GM Joins Fannie and Freddie
The opportunity to pursue private profits backstopped by an implicit government guarantee is an invitation to take on excessive risk.
4:30 PM, Aug 13, 2010 • By CHRISTOPHER PAPAGIANIS
While the projected losses from the U.S. bailout of GM are small by comparison, it’s hard to ignore that the reconstituted GM increasingly looks like the newest member of the “government sponsored enterprise” club, which means, in effect, that it is also “too big to fail.” Fannie and Freddie morphed into behemoths that profited from their special relationship with the government – and then left taxpayers holding the bag when things went sour. Now, GM is pulling out their old playbook to increase sales using an in-house subprime lender. Unsustainable revenue growth in anticipation of an initial public offering (IPO) is not likely to be in the long-term interests of taxpayers.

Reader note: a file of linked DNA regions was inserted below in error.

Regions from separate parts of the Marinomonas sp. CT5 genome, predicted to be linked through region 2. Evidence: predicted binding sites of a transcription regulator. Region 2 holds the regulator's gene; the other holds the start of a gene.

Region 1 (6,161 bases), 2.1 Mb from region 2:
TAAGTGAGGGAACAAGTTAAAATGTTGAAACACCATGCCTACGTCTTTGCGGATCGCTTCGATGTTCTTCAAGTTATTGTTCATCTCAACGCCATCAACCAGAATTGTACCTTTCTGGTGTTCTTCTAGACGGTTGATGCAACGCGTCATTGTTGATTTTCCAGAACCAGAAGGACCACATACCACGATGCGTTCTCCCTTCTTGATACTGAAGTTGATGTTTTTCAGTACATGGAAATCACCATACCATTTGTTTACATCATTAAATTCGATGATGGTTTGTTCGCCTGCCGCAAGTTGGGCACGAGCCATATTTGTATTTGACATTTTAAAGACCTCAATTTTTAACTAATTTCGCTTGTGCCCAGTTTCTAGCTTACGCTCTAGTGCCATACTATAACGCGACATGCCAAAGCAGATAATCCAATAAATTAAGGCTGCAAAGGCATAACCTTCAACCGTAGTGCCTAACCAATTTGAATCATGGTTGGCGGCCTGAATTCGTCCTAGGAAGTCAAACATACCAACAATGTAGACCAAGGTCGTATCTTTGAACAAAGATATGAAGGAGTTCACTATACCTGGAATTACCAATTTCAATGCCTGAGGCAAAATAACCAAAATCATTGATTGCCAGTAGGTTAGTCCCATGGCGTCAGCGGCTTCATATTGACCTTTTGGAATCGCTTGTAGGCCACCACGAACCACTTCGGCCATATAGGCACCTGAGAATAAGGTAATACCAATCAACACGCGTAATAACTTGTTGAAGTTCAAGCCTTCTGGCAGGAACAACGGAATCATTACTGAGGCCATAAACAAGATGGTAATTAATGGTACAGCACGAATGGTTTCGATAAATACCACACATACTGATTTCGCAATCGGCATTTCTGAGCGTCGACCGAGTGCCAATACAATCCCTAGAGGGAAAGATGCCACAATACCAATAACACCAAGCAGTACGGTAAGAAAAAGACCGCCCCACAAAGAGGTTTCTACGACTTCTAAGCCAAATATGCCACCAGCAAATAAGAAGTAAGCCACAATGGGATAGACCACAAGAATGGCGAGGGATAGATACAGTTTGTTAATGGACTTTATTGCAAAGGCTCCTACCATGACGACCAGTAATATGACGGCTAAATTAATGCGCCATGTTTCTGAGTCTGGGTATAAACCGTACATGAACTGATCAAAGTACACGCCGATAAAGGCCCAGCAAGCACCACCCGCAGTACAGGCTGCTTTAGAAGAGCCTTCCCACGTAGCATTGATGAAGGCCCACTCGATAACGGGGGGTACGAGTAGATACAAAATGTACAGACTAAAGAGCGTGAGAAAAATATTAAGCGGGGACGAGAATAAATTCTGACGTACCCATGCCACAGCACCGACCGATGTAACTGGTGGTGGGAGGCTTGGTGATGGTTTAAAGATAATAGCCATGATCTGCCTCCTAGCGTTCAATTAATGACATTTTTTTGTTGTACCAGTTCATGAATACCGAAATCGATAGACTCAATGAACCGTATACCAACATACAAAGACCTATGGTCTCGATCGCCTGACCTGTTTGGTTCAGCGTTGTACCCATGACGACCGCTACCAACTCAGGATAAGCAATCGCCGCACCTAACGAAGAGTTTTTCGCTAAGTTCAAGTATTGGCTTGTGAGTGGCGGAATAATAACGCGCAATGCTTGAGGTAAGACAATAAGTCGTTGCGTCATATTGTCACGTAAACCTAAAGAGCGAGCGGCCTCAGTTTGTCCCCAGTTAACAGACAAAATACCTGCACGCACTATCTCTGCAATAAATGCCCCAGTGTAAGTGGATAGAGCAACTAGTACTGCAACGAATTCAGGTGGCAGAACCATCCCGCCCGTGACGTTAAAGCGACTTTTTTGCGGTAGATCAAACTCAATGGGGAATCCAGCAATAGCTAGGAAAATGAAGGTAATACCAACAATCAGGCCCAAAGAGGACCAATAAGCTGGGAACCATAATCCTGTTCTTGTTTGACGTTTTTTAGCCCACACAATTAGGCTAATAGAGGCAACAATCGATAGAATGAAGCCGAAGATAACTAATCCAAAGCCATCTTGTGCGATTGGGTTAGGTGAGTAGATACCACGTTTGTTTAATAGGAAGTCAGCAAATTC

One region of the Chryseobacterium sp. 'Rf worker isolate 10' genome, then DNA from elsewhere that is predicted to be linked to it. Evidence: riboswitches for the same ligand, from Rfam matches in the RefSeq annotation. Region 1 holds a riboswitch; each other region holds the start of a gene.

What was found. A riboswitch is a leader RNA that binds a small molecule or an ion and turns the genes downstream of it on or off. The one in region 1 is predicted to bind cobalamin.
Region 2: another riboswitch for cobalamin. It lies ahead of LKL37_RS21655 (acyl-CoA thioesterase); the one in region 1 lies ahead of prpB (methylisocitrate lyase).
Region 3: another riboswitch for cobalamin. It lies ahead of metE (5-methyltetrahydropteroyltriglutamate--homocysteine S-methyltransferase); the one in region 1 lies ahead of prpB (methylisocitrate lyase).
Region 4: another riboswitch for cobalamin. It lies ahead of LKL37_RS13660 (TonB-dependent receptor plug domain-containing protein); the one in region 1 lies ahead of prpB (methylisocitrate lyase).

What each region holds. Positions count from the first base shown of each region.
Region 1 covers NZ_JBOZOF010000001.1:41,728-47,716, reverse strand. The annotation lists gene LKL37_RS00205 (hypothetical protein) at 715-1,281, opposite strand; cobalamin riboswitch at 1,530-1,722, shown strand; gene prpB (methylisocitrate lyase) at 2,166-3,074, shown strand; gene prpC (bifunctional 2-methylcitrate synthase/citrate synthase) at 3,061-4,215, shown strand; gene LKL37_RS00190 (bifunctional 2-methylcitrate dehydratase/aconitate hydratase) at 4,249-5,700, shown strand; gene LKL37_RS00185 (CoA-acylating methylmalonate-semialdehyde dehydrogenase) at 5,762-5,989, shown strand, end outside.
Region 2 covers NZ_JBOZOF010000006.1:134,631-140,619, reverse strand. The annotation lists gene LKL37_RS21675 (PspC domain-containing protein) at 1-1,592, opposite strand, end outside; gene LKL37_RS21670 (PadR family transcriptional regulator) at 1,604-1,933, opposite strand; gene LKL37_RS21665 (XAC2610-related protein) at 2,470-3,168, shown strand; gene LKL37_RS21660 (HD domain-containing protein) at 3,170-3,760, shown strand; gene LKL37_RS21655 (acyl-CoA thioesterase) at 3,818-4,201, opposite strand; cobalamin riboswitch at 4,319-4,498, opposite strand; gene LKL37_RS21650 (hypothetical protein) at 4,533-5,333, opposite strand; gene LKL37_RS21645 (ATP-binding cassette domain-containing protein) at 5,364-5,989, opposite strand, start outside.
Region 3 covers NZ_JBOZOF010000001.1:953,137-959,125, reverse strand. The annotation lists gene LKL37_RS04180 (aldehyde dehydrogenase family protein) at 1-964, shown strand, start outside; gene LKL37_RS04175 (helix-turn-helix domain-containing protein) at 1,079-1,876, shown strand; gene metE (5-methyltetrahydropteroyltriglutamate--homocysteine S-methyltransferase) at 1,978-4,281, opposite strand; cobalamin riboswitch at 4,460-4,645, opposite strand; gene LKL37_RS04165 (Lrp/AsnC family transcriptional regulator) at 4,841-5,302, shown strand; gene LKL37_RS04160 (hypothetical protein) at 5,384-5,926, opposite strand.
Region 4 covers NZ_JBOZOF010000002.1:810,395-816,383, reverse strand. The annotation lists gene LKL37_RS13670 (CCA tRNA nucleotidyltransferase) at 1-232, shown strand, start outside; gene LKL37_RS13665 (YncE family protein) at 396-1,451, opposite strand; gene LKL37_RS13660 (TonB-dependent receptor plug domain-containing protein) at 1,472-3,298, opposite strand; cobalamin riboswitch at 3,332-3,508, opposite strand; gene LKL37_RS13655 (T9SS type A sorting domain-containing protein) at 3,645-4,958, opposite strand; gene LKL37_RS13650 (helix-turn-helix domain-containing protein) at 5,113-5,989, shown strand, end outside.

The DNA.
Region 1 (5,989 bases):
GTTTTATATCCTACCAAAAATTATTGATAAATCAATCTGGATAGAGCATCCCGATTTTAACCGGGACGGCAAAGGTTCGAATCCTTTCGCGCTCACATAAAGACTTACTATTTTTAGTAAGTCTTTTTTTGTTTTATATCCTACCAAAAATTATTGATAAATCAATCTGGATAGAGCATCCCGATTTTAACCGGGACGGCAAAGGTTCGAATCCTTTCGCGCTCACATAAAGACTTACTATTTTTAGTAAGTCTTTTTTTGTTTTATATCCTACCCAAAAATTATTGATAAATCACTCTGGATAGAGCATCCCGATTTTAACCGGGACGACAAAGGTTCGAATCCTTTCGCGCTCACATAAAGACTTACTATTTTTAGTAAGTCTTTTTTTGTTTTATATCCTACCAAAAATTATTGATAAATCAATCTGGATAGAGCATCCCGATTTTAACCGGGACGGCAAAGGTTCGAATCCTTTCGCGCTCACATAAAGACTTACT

Until the U.S. government takes its finger off the scale for these two sectors, there can’t be a meaningful recalibration of capital and resources across the economy. This recalibration is a key part of the country’s ability to break out of its slow-to-no growth trajectory. How to enable the development of new and sustainable patterns of investment and consumption within the economy is the central challenge for policymakers moving forward.
Christopher Papagianis is the managing director of Economics21. He was previously a special assistant for Domestic Policy to President George W. Bush, working on both housing and transportation policy.
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